Cells are sustainability specialists. They eat all the organelles and larger molecular complexes that are no longer needed – in order to then reuse the waste products to build new structures. The name given to this cellular recycling process is “autophagy.” It is used by yeasts as well as by all plant, animal, and human cells. According to Katja Simon, “Without autophagy, cells could not develop or function normally. They would also age faster without it.” Professor Simon has just left one of the most renowned universities in the world, the University of Oxford in the UK, to join the Max Delbrück Center for Molecular Medicine in the Helmholtz Association in Berlin (MDC).
The 55-year-old immunologist joined the MDC as part of the “Helmholtz Distinguished Professorship” initiative, an effort to attract outstanding female scientists from abroad. She is starting a new lab that will be affiliated with the division of “Integrative Biomedicine.” Simon is currently putting together a team of about ten researchers, with which she will continue the research on autophagy in the immune system that she began at Oxford. Her new position carries with it a joint appointment as a W3-S professor for the “Cell Biology of Immunity” at Charité – Universitätsmedizin Berlin. Four of the ten new positions at the MDC will be funded by an “Investigator Award” that Simon recently received from the Wellcome Trust, a charitable foundation based in London.
The perfect time to return to Berlin
This post signals a return to Simon’s academic roots. After growing up in Hamburg and Paris, she completed her university studies in Berlin: first at the Free University and then at the German Rheumatism Research Center (DRFZ Berlin), where she was the institute’s first female PhD candidate. Simon then held postdoc positions in Marseille and Oxford, where she and her husband, British immunologist Professor Quentin Sattentau, raised three children. Their youngest daughter has now finished high school. “And so it was the perfect time for me to return to Germany,” Simon says. Her husband will join her at MDC with guest status.
Simon’s research career has not always followed a straight line. Which explains her commitment to mentoring and supporting young female scientists. Her own mother was a photographer and her father a writer and journalist. At the moment, however, she is primarily focused on setting up her lab. That doesn’t leave her with much time to get reacquainted with her old home city of Berlin. “Nevertheless,” she remarks, “I’m excited to dive into Berlin’s cultural life, go swimming in the city’s many lakes, and go jogging and cycling along their banks.”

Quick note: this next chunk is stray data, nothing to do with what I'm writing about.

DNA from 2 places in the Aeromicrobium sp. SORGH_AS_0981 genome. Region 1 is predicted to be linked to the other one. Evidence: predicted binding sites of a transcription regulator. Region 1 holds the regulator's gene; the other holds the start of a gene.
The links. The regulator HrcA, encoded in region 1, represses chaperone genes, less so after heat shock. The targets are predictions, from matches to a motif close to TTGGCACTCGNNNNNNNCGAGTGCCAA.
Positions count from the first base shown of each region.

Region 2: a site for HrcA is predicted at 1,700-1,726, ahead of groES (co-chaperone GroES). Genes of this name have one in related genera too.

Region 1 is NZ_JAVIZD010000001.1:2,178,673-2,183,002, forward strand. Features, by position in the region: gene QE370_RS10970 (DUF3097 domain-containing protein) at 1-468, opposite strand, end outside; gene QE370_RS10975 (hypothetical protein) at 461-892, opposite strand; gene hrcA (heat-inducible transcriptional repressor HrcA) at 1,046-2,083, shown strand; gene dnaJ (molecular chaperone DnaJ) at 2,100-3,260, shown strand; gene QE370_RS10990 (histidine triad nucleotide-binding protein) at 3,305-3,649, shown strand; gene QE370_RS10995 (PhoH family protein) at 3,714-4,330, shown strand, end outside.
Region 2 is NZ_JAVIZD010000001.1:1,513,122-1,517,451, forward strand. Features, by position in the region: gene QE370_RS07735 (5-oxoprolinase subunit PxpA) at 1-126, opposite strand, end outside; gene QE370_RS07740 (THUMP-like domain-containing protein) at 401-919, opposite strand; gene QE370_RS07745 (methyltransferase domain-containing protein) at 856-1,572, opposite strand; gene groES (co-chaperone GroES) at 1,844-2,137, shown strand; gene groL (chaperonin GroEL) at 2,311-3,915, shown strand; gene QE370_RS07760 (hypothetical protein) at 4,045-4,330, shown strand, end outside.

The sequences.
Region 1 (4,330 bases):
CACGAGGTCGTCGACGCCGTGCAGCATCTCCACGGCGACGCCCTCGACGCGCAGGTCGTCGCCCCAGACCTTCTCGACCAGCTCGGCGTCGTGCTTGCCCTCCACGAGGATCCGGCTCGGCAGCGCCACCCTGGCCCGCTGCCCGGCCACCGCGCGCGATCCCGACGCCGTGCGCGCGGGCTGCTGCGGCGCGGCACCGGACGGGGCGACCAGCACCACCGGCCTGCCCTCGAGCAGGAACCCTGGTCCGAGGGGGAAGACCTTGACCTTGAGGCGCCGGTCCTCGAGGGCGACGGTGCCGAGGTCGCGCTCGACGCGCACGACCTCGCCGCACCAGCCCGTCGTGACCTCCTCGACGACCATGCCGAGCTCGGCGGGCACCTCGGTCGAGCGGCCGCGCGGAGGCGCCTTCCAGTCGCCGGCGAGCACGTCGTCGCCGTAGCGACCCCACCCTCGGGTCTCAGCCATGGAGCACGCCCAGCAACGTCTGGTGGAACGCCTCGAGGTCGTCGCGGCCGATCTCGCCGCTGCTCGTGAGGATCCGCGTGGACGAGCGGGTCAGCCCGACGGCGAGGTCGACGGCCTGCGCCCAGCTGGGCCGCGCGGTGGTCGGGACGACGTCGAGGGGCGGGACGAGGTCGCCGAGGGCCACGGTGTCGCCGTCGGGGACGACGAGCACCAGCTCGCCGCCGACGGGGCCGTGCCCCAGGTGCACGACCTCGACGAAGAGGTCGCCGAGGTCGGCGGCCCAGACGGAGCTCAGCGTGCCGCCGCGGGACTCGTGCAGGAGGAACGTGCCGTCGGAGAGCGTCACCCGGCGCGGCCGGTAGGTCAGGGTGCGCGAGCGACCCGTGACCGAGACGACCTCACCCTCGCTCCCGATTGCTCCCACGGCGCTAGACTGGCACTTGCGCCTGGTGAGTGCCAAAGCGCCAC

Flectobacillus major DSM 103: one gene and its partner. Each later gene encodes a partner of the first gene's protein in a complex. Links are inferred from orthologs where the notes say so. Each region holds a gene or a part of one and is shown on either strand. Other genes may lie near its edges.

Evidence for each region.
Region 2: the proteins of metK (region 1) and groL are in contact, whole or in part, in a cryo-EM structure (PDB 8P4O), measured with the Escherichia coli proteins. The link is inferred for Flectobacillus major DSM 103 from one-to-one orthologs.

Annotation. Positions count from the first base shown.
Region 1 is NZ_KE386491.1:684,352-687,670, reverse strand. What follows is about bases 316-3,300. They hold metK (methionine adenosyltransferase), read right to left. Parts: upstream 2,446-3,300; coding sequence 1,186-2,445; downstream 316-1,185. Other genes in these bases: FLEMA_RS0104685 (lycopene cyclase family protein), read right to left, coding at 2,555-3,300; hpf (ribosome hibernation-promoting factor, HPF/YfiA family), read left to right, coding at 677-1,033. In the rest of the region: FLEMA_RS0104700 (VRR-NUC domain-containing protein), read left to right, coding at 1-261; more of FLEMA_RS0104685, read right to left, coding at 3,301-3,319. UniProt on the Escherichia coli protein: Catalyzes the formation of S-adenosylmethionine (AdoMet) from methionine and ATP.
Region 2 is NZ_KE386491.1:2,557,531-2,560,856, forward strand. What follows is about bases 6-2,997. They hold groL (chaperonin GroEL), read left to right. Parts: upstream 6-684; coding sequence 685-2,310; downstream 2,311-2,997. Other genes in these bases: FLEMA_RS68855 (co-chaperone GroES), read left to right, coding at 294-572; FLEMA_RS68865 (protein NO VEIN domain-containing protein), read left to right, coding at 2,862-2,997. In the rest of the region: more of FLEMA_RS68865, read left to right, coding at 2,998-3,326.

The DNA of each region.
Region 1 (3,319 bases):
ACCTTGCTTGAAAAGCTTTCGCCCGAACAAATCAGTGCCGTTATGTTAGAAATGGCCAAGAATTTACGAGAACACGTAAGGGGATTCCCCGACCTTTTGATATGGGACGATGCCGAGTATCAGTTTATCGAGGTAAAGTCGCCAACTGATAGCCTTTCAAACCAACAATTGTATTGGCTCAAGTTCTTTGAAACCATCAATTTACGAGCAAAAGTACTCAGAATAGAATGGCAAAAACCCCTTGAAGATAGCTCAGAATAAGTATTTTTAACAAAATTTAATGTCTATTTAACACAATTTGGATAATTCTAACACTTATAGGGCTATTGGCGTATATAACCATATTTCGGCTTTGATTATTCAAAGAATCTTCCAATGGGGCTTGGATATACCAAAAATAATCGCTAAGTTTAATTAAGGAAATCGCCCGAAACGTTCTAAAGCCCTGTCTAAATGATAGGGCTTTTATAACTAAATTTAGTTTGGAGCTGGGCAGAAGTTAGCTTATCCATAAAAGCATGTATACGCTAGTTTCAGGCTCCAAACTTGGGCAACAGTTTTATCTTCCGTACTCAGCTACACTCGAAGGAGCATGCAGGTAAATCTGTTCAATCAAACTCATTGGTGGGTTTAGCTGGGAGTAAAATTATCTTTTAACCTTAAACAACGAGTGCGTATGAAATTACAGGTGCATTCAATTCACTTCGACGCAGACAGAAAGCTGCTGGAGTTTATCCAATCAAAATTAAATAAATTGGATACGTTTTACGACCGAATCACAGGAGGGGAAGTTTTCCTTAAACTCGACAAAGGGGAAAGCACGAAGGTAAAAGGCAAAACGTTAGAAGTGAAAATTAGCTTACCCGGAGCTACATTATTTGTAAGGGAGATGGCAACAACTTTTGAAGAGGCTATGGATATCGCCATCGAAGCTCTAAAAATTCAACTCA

Without autophagy, cells age much faster
She is also keen to meet her many new colleagues and to begin working on joint projects with them. “I’m very excited by the prospect of using the proteomics and transcriptomics facilities.” For there are still many unanswered questions about the role of autophagy in the body’s immune defenses. “For example,” Simon says, “I would like to discover more details about how long-term immune cells – such as memory T and B cells, whose benefits include ensuring that vaccinations provide protection for many years – barely age thanks to autophagy.” Simon succeeded in showing that this is indeed a property of cells in her early research with mice. The animals aged much faster when their genes for autophagy were turned off.
There is one experiment that Simon recalls with particular enthusiasm. “In 2010,” she explains, “we were the first to shut down autophagy in hematopoietic stem cells. The result, which initially we could not explain, was that the mice’s blood turned yellow.” As it turned out, the mice were suffering from severe anemia because the red blood cells could no longer break down their organelles. In consequence, the cells lost their special form and their function.
New strength for a weakened immune system
At MDC, Simon would now like to search for substances that stimulate autophagy in immune cells. According to her hypothesis, this may be a way to rejuvenate the body’s immune defenses, which get weaker with age. “It is my firm intention to apply the results of my research on cells and animals to human medicine,” Simon says. She has already begun an initial clinical trial with 40 participants in the United Kingdom. Its aim is to explore whether the substance spermidine, which activates autophagy in cells and demonstrably prolongs lifespan in mice, can help the immune system to create better memory cells – and thus lengthen the protection afforded by Covid-19 vaccines.
Text: Anke Brodmerkel